Wednesday, November 19, 2014

Terror Response

Dear Friends,

What can I say?  What can anyone say after the cold-blooded murder of 4 innocent people – 3 of them rabbis – while they were in the midst of reciting the morning Amidah in their synagogue? What can one say about the heroic Israeli Druse police officer who gave his life trying to stop the assailants? There are no words…

And yet we cannot remain silent. 

My mind keeps bringing me back to the tallis and tefillin worn by the men who were worshipping - soaked in blood around their lifeless bodies.  It is an image that takes one back in time to the martyrs of our people in past generations who gave their lives, “al kiddush Ha’shem,” for the sanctification of the divine name.  They died - not for anything they did - but simply because they were Jews.

But, it also makes us think about ourselves.  “There but for the grace of God go I.”  Granted, if it were me, I would not have been wearing tefillin - just my tallit.  If it were you, perhaps you would not have been wearing any ritual garb while praying.  As Reform Jews we see such observances as personal choices.  And, yet, underneath these garments we are all the same, are we not?  Underneath the ideological differences we are all members of the Jewish People – Am Yisrael.  We are family and we take these deaths personally.  This Shabbat at Temple Sinai we will recite Kaddish for all 5 of these men, who gave their lives, “al kiddush Ha’Shem.”

Beyond the Kaddish is there anything else that we can say?

Of course, volumes have already been written about the politics surrounding this tragedy:  the escalating violence, the incitement, the Temple Mount and Haram Al Sharif; the allegedly new religious overtones of the old nationalist violence.  I will leave the analysis to the many experts and pundits.  I will share just the following three ethical points based on Jewish teaching.  Apply them as you wish:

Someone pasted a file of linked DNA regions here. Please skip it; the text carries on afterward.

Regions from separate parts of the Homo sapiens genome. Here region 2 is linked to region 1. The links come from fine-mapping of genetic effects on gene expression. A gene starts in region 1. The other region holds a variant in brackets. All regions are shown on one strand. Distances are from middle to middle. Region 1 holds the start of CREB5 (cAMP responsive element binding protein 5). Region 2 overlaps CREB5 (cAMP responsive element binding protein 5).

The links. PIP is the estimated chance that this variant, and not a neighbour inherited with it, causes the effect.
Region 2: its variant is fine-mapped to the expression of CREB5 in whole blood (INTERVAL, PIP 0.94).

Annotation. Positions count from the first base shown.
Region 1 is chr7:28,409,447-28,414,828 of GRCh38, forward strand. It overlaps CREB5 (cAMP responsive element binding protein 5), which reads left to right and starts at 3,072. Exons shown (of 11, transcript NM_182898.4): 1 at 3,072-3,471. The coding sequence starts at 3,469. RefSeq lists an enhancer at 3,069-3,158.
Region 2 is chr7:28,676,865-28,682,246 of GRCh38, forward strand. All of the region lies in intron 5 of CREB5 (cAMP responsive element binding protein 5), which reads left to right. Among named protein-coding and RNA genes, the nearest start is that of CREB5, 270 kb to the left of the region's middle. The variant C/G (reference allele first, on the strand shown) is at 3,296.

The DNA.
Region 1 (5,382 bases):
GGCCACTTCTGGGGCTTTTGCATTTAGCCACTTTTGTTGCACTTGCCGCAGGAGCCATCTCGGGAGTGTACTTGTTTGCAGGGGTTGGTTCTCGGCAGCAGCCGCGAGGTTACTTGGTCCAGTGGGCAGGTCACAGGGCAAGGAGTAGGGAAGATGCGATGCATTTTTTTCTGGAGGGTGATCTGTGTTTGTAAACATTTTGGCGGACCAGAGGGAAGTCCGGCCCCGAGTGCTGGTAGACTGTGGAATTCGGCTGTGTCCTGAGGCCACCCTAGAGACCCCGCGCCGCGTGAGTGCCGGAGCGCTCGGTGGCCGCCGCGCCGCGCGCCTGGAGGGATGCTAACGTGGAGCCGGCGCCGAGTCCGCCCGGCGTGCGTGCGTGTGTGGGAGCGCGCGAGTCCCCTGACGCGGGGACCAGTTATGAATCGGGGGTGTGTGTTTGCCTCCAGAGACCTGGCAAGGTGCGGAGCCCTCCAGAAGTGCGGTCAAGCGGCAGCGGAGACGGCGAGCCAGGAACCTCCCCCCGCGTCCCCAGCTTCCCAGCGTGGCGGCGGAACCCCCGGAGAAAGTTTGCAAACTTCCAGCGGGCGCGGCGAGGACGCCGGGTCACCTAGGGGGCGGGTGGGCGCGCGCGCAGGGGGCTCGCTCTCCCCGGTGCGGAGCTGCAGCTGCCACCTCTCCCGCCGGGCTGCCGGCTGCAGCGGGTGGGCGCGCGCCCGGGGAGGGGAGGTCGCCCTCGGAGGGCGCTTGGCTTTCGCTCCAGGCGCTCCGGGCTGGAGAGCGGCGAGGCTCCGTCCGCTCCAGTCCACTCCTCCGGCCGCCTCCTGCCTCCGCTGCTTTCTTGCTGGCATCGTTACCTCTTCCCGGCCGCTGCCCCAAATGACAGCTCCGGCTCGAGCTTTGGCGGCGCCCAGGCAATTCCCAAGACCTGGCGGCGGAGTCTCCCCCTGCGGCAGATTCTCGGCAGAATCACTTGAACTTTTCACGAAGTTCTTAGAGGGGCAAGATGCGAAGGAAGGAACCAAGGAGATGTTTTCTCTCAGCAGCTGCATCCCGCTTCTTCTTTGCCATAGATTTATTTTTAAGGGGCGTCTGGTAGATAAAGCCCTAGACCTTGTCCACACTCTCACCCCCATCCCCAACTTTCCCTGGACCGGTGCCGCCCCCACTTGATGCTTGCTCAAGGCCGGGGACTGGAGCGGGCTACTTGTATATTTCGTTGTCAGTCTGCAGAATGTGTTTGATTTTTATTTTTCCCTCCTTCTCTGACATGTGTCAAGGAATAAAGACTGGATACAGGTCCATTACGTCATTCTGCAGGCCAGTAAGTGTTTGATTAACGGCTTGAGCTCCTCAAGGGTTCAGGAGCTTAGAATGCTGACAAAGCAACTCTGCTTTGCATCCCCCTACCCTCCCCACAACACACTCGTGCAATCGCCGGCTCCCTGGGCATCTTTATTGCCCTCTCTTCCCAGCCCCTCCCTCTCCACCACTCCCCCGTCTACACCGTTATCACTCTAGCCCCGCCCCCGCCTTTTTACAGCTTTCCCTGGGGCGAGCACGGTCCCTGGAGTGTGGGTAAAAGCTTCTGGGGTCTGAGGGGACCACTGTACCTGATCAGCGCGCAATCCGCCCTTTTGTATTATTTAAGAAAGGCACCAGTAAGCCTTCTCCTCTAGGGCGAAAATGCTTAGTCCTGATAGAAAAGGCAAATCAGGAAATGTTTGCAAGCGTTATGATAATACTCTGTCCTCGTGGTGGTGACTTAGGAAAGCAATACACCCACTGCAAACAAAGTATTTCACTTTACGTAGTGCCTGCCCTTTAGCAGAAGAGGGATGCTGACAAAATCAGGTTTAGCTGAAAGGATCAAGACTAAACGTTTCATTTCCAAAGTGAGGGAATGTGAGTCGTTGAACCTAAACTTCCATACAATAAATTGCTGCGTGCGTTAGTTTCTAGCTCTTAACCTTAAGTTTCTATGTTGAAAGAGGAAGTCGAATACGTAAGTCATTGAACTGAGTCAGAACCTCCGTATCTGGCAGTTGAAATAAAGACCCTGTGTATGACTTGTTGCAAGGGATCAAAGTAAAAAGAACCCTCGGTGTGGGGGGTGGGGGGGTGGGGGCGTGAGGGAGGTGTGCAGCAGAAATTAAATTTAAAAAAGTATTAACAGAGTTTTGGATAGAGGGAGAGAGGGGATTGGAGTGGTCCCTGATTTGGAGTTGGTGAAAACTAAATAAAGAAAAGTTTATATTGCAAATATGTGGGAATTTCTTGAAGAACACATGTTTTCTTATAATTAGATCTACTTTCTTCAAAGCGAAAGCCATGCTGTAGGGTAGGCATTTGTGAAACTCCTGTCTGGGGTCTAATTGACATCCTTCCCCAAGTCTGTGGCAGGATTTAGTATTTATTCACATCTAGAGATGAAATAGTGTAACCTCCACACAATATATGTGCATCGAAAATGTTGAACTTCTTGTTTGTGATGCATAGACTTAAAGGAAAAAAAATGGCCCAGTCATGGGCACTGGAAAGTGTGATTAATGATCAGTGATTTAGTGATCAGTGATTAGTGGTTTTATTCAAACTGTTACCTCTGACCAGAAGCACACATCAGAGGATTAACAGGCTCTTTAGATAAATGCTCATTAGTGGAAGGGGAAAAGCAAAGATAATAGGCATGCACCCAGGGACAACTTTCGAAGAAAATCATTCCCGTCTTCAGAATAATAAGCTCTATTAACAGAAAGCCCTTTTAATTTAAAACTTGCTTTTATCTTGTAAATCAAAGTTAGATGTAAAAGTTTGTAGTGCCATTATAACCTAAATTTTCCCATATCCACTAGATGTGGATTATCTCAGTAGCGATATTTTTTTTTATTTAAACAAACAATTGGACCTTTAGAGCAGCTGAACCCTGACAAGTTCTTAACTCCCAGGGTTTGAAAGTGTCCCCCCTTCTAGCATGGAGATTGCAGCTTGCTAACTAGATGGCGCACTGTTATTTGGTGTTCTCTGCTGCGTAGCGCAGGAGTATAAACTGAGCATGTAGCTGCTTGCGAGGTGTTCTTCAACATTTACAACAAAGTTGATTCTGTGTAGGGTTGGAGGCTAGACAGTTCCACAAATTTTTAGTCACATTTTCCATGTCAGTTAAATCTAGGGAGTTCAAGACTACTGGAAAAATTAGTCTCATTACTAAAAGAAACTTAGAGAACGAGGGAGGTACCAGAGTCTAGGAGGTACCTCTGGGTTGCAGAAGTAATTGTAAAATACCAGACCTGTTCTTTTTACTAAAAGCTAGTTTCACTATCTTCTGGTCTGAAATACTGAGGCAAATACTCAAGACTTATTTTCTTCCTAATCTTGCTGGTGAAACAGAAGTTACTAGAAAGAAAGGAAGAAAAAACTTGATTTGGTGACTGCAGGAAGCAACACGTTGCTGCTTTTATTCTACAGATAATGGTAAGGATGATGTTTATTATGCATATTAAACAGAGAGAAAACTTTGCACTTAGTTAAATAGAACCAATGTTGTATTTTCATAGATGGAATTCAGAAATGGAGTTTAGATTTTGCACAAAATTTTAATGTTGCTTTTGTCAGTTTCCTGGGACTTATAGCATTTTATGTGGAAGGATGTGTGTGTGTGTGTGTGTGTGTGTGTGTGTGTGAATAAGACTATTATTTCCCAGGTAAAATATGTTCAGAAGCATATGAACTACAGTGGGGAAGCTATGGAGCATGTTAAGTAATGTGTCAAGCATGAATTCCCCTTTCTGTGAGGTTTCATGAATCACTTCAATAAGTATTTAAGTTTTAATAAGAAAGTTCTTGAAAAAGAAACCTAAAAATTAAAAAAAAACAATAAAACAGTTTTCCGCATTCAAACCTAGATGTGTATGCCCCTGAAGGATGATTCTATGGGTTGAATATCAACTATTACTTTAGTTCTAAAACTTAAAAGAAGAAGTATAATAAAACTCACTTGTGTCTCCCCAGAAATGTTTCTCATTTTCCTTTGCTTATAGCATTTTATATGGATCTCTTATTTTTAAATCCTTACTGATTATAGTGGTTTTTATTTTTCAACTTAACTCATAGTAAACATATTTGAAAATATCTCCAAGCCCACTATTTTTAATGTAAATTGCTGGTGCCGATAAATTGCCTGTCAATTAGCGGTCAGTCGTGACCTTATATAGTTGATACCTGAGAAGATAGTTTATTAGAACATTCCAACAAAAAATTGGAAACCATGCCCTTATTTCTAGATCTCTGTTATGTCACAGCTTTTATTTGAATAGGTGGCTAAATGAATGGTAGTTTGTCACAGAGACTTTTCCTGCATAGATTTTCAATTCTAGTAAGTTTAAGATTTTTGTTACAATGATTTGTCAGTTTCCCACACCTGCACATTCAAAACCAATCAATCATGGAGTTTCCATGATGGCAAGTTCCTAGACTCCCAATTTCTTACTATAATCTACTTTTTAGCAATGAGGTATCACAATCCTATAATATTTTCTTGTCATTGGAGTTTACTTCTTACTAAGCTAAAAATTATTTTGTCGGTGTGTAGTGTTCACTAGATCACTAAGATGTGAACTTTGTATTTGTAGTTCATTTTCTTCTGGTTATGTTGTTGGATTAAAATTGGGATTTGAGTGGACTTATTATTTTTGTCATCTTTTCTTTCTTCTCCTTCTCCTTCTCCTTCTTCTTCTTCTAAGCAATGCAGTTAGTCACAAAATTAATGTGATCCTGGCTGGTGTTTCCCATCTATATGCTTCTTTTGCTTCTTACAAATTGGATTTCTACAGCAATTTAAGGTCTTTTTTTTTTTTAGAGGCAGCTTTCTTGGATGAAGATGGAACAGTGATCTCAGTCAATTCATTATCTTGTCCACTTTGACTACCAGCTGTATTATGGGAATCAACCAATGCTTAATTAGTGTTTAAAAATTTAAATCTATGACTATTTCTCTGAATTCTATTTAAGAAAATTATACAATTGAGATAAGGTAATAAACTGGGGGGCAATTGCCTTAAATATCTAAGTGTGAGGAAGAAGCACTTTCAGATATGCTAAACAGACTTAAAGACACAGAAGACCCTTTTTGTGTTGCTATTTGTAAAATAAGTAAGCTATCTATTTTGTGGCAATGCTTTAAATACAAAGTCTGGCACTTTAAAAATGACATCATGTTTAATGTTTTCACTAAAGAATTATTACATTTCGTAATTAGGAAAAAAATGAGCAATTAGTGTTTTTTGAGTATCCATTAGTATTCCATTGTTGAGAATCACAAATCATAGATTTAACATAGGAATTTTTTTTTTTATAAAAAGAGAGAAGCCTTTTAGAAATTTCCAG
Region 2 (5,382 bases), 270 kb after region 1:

1.    Words matter. – Rabbi Leon of Modena, a 16th century sage, taught, “Words are the guides to acts; the mouth makes the first move.”  Violence does not erupt in a vacuum.  It is fueled with words.  In the same way as one should not light a match in the barn full of hay, if there is even the possibility that one’s statements might incite someone to commit murder wouldn’t it behoove one not to speak? 

2.    Vengeance is not a Jewish value; justice is.  “Lo Tikom V’lo Titor” – “Do not seek vengeance nor bear a grudge…” (Leviticus 19:18)  “Tzedek, tzedek tirdof” – “Justice, justice shall you pursue.” (Deut. 16:20)  No one is immune to the desire for vengeance.  The terror attack yesterday was likely an act of vengeance.  After the murder of the three yeshivah students last June many calls for revenge were heard in Israel.  Shortly thereafter a Palestinian teen was murdered by Jewish Israeli fanatics, a clear act of vengeance.  Vengeance, simply put, is not the Jewish way.  Justice is. Justice, however, is pursued through the magistrates and officials appointed to adjudicate cases according to the due process of law.

3.    Good relationships between neighbors need to be cultivated.  The most well- known commandment in the Torah is, “Love your neighbor as yourself” (Leviticus 19:18).  It is a positive commandment, meaning it should be observed pro-actively.  In Israel there are numerous groups that try to build such relationships.  If you are interested in this work, Seeds of Peace and the Interreligious Coordinating Council in Israel are two that have visited our Temple and in which members of our congregation are actively involved.  At the same time, here in the U.S. we often take peaceful and positive relationships with our neighbors for granted.  We must not be so insouciant about them.  We need to be deliberate in cultivating these relationships.

With that in mind I strongly urge you to come to this year’s Tenafly Interfaith Association Thanksgiving Service, which we are hosting at Temple Sinai this coming Tuesday, November 25, at 7:30 p.m.  Members of the Jewish, Christian and Muslim communities will join together in prayer and song.  Together we should be grateful for the peaceful and positive relationships that we share.  Let us be gracious hosts and show the other communities that as Jews we do not take our relationships with them for granted.

May you have a peaceful and happy Thanksgiving.

Rabbi Jordan Millstein